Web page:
Parents: Video Game Monitoring Not Up To Lawmakers

FORT WORTH (CBSDFW.COM) – Where ever Kaylee Hardin is, her Nintendo DS isn’t far away, but what you won’t find on the 8-year-old’s handheld video game console is violence.

“I monitor pretty closely which video games Kaylee plays and which ones she doesn’t, her father Shane Hardin said.  “She did get a video game from one of her neighbors and it was a little more violent than her mom felt comfortable with so we had to take it away from her.”

The State of California wanted to monitor what games kids play as well. Lawmakers there passed a law banning the sale of violent games to minors, but Monday the Supreme Court overturned it.

Jame Steyer, who runs Common Sense Media which rates the content of games and videos, helped craft the California law.  “This decision was not in the best interest of parents, no question.” He said.

But as a parent, Hardin disagrees.  “I think it was the correct opinion mainly because it does restrict freedom of speech,” he said. “The video game makers have the right to make those games and market them towards whomever they want, however I think it’s the parents’ job to monitor their children and what they’re playing.”

Video games have a voluntary rating system. M stands for Mature, which is considered unsuitable for those under 17 years old.

Grapevine-based GameStop has a company policy restricting the sale of those games to children without parental permission, but the company isn’t required by law to do that.  “GameStop continues to believe that the video game industry’s voluntary ratings system and our committed associates, not legislation, are the best ways to ensure age-appropriate video games make it into the hands of our younger customers,” the company said in a statement.

Tom Gardner doesn’t have a problem with his kids playing games that contain violent material.

“I want my kids to have the opportunity to play those games, race car games, football, baseball, basketball games, this is just one of many games my son or my kids will play,” he said. “Parents need to be parents, they need to say this is what my kids can and cannot do, and push the government to the side a little bit on that.”

His son, Nathan, loves video games so much the Garner’s held his 10th birthday party at TH3 Arcade in North Fort Worth.

“We wanted to create a fun safe place for kids to come play video games ,” said owner Will Gardner, who admits video games are big business. “Every time school gets out, we get smashed, we have birthday parties booking up every weekend.”

And Tom Gardner, who is not related to the TH3 owner, believes his son is not only safe, but just fine emotionally, despite any violence on the screen.

  • NiteNurse

    Parents usually don’t play the games and don’t realize the content in them. So does any thing go? Help the video characters have sex with underage teenage girls. Help teenage video characters blow up their school? I mean really it’s a form of media and you as a parent need to know what is in those games so that you can be better informed. Besides do you really not want to monitor a purchase a kid makes that’s nearly 100 bucks? I don’t want to walk into my 10 year old kid’s room and be surprised by some extremely violent video game he’s playing.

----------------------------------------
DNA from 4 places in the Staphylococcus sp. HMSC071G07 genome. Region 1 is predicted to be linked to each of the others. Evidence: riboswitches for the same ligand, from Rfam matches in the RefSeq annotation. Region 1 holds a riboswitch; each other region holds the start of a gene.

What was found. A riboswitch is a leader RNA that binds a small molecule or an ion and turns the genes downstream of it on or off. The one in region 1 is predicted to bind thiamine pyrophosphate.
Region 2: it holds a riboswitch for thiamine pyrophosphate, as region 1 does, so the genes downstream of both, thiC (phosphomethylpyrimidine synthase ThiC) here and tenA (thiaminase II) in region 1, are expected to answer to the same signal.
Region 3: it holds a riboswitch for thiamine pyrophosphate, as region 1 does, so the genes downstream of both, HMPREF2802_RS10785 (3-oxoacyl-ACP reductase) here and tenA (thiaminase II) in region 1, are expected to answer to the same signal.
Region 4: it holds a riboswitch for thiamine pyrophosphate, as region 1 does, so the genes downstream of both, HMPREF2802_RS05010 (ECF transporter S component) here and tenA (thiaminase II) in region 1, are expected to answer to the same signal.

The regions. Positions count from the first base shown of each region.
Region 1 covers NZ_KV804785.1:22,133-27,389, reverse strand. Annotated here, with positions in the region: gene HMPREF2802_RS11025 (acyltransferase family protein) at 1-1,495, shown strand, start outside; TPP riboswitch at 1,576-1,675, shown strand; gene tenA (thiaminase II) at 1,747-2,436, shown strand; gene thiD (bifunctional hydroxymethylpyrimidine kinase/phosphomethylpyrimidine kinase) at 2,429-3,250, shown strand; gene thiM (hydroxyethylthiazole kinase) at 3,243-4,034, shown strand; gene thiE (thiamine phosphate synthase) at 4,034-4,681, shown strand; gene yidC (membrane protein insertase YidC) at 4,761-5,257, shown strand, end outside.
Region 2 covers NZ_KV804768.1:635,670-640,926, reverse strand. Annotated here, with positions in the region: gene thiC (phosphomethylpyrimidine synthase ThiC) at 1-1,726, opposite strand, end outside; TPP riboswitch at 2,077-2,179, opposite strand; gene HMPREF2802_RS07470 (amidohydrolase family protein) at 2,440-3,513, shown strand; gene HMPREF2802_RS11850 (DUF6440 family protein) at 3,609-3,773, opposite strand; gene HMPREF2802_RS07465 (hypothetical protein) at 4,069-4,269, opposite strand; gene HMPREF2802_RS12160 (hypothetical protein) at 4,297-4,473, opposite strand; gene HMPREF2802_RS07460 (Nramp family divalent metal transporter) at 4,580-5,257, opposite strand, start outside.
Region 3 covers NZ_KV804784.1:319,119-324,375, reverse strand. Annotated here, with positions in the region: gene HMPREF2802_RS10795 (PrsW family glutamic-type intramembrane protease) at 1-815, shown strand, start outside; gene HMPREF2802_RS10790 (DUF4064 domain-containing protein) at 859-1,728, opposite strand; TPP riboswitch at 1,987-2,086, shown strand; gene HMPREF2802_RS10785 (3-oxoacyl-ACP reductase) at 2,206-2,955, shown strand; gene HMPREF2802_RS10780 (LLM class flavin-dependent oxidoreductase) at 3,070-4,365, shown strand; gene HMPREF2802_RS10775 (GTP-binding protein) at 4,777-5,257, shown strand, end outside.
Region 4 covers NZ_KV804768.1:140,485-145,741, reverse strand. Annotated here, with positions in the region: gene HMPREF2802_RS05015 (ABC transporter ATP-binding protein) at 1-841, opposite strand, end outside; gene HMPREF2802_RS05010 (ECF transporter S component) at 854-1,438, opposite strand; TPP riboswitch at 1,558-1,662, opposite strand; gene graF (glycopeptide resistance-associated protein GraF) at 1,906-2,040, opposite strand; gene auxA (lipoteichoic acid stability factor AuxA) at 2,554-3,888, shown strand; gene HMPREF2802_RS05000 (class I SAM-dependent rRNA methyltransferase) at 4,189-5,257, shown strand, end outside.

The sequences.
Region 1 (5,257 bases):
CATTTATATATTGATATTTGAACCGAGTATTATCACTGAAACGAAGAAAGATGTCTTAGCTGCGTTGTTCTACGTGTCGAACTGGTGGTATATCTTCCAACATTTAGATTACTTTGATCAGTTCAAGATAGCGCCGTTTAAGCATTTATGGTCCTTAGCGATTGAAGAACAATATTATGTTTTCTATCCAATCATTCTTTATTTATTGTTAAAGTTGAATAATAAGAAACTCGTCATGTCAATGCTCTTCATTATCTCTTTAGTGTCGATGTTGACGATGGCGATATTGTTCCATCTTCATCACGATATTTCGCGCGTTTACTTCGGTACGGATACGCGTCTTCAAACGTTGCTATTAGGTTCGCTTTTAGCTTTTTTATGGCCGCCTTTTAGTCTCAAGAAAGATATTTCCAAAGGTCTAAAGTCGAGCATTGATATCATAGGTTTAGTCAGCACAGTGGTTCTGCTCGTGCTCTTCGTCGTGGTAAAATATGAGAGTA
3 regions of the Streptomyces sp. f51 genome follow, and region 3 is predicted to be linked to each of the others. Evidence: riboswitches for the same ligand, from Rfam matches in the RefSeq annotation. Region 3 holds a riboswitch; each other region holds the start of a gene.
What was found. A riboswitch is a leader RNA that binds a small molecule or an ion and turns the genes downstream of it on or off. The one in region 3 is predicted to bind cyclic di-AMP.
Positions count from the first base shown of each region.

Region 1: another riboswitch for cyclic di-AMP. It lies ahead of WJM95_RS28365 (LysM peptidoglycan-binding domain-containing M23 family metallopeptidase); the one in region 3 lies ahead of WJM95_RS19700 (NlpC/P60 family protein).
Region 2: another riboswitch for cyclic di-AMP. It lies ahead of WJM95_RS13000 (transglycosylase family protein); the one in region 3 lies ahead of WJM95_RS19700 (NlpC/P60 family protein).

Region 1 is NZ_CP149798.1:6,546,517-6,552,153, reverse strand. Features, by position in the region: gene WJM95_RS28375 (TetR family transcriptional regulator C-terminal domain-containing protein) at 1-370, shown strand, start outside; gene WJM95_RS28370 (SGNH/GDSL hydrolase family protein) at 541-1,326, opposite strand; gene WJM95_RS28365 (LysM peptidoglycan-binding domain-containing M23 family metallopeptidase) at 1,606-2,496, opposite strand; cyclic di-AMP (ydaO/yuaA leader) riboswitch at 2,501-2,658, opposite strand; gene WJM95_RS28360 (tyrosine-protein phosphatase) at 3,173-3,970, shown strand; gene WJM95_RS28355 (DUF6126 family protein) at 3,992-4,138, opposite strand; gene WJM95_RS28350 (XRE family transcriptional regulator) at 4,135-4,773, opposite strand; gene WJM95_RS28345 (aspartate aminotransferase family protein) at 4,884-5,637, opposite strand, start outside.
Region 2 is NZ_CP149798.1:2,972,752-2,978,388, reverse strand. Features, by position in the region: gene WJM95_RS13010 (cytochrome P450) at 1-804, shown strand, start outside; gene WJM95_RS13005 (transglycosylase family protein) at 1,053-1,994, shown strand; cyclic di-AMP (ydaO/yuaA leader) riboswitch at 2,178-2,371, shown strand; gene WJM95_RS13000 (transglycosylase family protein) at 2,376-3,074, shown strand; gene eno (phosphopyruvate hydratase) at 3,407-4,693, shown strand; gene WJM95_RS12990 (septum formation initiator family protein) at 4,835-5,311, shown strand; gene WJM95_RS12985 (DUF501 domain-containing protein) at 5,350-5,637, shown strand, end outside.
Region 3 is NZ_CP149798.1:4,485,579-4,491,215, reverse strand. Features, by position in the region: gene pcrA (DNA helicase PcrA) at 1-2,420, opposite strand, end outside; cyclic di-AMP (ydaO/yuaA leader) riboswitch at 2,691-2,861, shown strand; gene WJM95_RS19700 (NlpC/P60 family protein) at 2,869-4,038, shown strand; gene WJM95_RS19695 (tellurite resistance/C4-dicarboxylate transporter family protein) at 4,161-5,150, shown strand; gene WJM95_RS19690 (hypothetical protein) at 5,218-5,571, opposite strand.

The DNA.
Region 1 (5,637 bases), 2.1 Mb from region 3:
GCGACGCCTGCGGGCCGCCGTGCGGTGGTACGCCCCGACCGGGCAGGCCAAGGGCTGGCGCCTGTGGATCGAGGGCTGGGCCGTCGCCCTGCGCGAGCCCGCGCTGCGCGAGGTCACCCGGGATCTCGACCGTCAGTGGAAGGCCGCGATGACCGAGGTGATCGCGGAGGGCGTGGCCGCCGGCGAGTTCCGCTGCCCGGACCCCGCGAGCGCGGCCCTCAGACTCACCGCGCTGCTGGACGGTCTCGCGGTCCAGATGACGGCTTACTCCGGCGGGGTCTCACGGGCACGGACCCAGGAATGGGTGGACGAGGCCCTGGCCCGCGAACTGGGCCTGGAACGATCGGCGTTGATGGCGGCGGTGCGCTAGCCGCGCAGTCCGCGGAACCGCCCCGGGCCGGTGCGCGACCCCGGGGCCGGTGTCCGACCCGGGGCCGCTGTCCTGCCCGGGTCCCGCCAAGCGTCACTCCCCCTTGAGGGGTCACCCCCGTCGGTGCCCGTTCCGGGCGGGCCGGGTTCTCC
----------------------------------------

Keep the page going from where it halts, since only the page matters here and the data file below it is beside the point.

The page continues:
• Parents: Video Game Monitoring Not Up To Lawmakers « Fort Worth News Feeds

    […] Parents: Video Game Monitoring Not Up To Lawmakers The State of California wanted to monitor what games kids play as well. Lawmakers there passed a law banning the sale of violent games to minors. On Monday the Supreme Court overturned it, and some parents are okay with that. Go to News Source […]

  • Erica R.

    It’s 100% up to the parents to do their research. My own mother would screen tv shows before I was allowed to watch them, and would extensively research video games to get an idea.

    Any parent that would go out and buy their child a game without lookin at the clear warning label in the very least is at fault as a parent. It’s unfair to blame the manufacturers for creating a game that is aimed toward a different audience.

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  • Jd

    The companies are trying to do their part…by not letting underage children purchase them. At Toys R Us…they have that same set up….if your purchasing a video for over 14… the register asks to enter a birth day. This ONE mother left her 12 yr old boy to buy a video game that needed that info…..So she would put the baby in the car seat. She came back into the store…HOLLERING at me for not allowing HER boy to buy the video. HOW STUPID CAN SOME PARENTS BE???? If you dont care and you still want the children to purchase those videos, some of which are real violent…..Then STAY with them at the register. OR better yet….READ up on some information about the games. And the store’s POLICY……the cashiers do NOT make the rules, PEOPLE…we just push buttons.

  • Kevin

    There are no problems with children playing any type of video game. Provided, of course, YOU (as parents) have instilled an adequate grasp of real vs not real. If you are afraid of your child playing a certain game due to subject matter, content, or the effect it may have on them, that is more an indication of your own doubt about your own parenting skills than it is anything else. If you have done an adequate job as a parent in all areas, it shouldn’t matter what you put in their game system. The child should be taught, by the parents, the difference between the real world and the box with a controller.

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